500khz components, explanation

A project log for Single Comparator/Op-Amp[?] Toggle-Flip-Flop

Imagining a pen-clicker, had to test my analogish-skills...

eric-hertzEric Hertz 01/27/2018 at 02:392 Comments

here's the components determined in the sims....

R1-4 are two voltage-dividers to bias Vi+ at 4V and Vi- at 3V. Thus, when the comparator is off and no toggling occurs at the input, the comparator's output is high (well, the LM311 is open-collector/Hi-Z... and, confusingly, I've the habit of calling it "off" when Vi+ > Vi-, and "on" when the output is low).

So... it remains "off" as-biased... 4V > 3V.

A pull-up resistor is not shown on the output... but it's unnecessary for this circuit, only for those following,

D1 and D2 isolate the output's feedback-paths to Vi+ and Vi-, so's we don't have to consider each's present voltage on the other (especially when the output is Hi-Z).

R7 and the Zener diode form a crude voltage-regulator. Thus, when the comparator output is low, Vi+ will be pulled to ~1V.

When the comparator is on, the zener also prevents the next falling-edge input from dropping Vi+ lower than Vi-. It essentially keeps Vi+ from seeing that falling edge.

(I imagine the zener could be replaced with cleverer resistor usage, but... Math! I'm not so great with analog circuits, it always seems every 'building-block' thrown in has a dramatic effect on all the others. Here, I'm attempting to reduce that effect. Thus diodes, and AC-coupling.)

So, now, Vi+ has two steady-states; 3V and 1V.

The feedback-path for Vi- is slightly more complicated. R9 and C3 limit the rate that Vi- is affected by the comparator's turning on (and off). Similarly, R8 and, again, C3 cause input-edges to be smoothed slightly before entering Vi-. 

Thus, the comparator turns on, latching Vi+ low when the present value of Vi+ is lower than the *previous* value of Vi-.

(But wait! That's wrong! So it *does* still function as I originally planned, the spike on Vi+ is larger than that on Vi-, but still simultaneous, so they cross... huh. No.. wait, these don't even look the same. Sheeit. Now I remember why a short lab-report always took HOURS longer than seemingly anyone else's took them.)

But, again, Vi+ essentially doesn't see the next falling-edge, so that slight delay from C3 doesn't stop that edge from bringing Vi- below the steady Vi+, turning the comparator off, again.

Now, as for the rising-edges on the input...

If the two paths were identical, both inputs would rise, briefly, together, and so wouldn't cross-over. Thus, there'd be no change as far as the comparator is concerned...

But of course, the two paths differ (otherwise the same would be true for falling edges, and nothing would happen, ever). So... I didn't really put a huge amount of thought into the rising edge... Instead, some early values for R8 and 9 led to the "on" steady-state voltages for Vi+ and Vi- to be "too close for comfort", so I tweaked those values so that Vi- would be dramatically lower, in that state... nearly half a volt. R6 was initially chosen to be higher than R5 so that the spikes on Vi- would be smaller than those on Vi+, but this is where the progression led me, during simulation.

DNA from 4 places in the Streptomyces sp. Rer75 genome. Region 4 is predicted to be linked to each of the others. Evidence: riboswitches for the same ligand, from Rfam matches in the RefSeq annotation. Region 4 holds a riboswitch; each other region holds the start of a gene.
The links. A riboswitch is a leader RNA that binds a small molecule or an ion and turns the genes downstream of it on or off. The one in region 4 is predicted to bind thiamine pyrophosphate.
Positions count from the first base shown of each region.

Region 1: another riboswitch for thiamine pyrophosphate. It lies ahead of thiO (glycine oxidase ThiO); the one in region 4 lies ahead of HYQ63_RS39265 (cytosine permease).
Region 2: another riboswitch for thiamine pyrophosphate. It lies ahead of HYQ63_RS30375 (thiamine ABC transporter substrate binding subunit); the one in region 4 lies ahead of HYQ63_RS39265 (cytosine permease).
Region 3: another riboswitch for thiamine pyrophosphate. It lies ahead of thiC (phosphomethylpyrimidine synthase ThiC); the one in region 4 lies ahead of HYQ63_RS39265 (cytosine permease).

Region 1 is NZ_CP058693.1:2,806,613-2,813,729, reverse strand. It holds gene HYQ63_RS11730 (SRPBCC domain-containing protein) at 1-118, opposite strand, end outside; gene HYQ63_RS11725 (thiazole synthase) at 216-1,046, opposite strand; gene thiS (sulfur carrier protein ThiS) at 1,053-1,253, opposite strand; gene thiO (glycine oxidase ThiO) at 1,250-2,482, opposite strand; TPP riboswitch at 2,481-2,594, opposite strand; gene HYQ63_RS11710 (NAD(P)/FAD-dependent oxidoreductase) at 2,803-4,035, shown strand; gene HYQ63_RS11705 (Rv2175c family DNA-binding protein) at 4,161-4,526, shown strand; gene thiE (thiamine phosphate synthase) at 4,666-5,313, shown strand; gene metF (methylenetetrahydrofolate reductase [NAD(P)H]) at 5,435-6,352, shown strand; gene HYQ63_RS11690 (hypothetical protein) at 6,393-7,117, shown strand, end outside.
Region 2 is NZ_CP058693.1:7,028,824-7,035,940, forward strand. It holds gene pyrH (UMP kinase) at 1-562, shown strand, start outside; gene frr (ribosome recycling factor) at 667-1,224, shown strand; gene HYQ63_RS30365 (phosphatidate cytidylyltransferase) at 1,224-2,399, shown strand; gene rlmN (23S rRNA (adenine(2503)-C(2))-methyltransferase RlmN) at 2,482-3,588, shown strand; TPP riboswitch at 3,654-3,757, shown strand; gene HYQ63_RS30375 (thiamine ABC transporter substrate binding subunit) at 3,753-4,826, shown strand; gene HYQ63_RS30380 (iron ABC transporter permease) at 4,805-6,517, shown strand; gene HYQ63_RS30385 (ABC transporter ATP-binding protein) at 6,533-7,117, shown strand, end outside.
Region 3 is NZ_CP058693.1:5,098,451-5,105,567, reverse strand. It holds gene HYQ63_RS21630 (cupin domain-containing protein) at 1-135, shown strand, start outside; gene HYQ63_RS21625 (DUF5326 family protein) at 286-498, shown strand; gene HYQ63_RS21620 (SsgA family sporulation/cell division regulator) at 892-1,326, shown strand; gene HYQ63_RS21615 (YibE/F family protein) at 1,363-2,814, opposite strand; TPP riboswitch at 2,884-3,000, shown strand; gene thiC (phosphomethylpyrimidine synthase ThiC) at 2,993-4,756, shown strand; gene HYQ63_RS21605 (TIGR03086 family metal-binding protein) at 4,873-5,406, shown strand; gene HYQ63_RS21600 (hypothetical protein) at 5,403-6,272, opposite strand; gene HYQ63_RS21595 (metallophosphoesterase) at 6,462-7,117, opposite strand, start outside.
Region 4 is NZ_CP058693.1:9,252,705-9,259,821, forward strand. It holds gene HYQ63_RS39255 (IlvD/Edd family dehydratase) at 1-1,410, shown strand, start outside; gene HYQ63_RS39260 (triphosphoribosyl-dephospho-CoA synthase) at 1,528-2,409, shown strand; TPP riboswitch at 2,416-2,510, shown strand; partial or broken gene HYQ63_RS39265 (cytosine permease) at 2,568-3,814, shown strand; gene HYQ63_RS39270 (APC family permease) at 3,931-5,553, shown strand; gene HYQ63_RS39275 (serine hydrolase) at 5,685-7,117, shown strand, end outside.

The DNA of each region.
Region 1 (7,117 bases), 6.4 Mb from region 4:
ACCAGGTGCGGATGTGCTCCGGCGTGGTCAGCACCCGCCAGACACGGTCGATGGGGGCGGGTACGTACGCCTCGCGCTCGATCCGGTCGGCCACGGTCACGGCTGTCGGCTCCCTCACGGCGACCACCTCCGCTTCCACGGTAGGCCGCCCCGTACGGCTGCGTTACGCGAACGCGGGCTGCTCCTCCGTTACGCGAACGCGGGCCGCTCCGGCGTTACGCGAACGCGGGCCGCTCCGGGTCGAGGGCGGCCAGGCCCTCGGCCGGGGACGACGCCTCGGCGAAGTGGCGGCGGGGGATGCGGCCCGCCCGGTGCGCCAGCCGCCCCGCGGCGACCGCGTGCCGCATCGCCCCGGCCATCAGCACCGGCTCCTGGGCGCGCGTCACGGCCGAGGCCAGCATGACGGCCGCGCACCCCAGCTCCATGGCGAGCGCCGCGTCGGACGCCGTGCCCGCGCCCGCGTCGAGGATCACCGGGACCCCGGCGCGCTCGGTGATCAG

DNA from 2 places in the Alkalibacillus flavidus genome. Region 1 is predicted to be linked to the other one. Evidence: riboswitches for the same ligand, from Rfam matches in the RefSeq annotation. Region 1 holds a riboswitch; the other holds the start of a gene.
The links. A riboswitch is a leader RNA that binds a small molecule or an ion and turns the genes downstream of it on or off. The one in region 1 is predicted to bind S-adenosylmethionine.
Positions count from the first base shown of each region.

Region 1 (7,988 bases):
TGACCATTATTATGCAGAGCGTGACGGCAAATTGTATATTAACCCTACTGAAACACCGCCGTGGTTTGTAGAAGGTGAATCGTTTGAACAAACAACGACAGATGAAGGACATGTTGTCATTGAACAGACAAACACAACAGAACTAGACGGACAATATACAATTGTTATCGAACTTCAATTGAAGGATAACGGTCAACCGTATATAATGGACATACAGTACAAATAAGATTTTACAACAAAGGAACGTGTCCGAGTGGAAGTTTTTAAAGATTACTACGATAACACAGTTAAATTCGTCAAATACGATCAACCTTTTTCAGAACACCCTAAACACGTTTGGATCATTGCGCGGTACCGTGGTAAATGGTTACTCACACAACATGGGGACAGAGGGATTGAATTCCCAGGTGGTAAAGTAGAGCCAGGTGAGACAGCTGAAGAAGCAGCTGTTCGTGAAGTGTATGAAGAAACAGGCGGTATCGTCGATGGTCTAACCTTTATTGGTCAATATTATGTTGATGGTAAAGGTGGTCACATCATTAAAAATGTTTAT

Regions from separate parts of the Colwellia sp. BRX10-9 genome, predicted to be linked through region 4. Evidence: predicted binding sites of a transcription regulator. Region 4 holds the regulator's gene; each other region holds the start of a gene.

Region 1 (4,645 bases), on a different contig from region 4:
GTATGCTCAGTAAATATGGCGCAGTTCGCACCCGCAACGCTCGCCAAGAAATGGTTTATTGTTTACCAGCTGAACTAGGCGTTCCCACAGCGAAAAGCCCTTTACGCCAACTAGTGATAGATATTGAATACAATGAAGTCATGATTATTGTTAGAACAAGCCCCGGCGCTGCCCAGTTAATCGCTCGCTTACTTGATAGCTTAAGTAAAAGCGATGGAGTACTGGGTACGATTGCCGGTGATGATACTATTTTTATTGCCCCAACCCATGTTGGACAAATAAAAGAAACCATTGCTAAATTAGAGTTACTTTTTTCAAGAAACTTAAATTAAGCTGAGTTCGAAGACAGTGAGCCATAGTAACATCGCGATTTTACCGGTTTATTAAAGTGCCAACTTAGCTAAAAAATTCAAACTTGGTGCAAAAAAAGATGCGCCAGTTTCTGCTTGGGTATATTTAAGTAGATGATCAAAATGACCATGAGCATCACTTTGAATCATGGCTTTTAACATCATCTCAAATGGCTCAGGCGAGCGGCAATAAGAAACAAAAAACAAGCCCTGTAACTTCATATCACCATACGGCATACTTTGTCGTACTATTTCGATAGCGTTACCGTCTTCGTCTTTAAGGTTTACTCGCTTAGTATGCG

(BTW, when I was in school, running a simulation meant setting up the circuit, clicking 'run' and waiting several minutes. Now it's possible to do sims in 'real-time', wherein you can change component values while simulating. Very handy.)

Here were my original proof-of-concept component choices:

And, again, those after experimenting:

(It may be possible to remove the feedback path to Vi-, altogether. The original intent was to bring its value close to Vi+ at 1V, so the *smaller* spike on Vi- would cross-over the steady Vi+. That may be less relevant now that both inputs use the same capacitances and resistances... hmmm...)

Some choices and changes were definitely random experimentation, but certainly most were more thoughtful... input capators, T=RC... the "1-to-ten rule"... throw in some rough estimates with some rough expectations, tweak accordingly.

OTOH: sims are not reality... a prime example being my intended use of an LM311... this guy has a response-time of 200ns. But the widths of my negative-pulses are as short as 100ns, latching never occurs. The comparator (op-amp, actually) in the sims responds immediately. Whoops. I do have faster comparators, but this was more a proof of concept based on parts at-hand than a necessity. I also have 7474's. Done.

OTOOH, leads me to wonder if a flip-flop can be designed with a single transistor.

Also, I swear I saw some sims where a negative input-pulse caused a positive pulse... something to do with diodes' capacitances, maybe? Or maybe just the switching of the comparator. But, the comparator doesn't pull-up, and why would it bounce back down...? (Red line at falling edge of blue). Reminded of @Ted Yapo 's diode-inverters.


I spent a LOT of time considering the rising edge when I designed this month(s?) ago. How could I have forgotten?!


Eric Hertz wrote 01/27/2018 at 05:52 point

heck, the whole point of R8 was to isolate the spikes from C3, so they *would* come through, unimpeded!

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Eric Hertz wrote 01/27/2018 at 05:48 point

friggin' *countless* designs, keeping the friggin' rising edge in mind. Heck, one design used the falling edge to latch on and the *second* rising edge to latch off. SHEESH, Brain!

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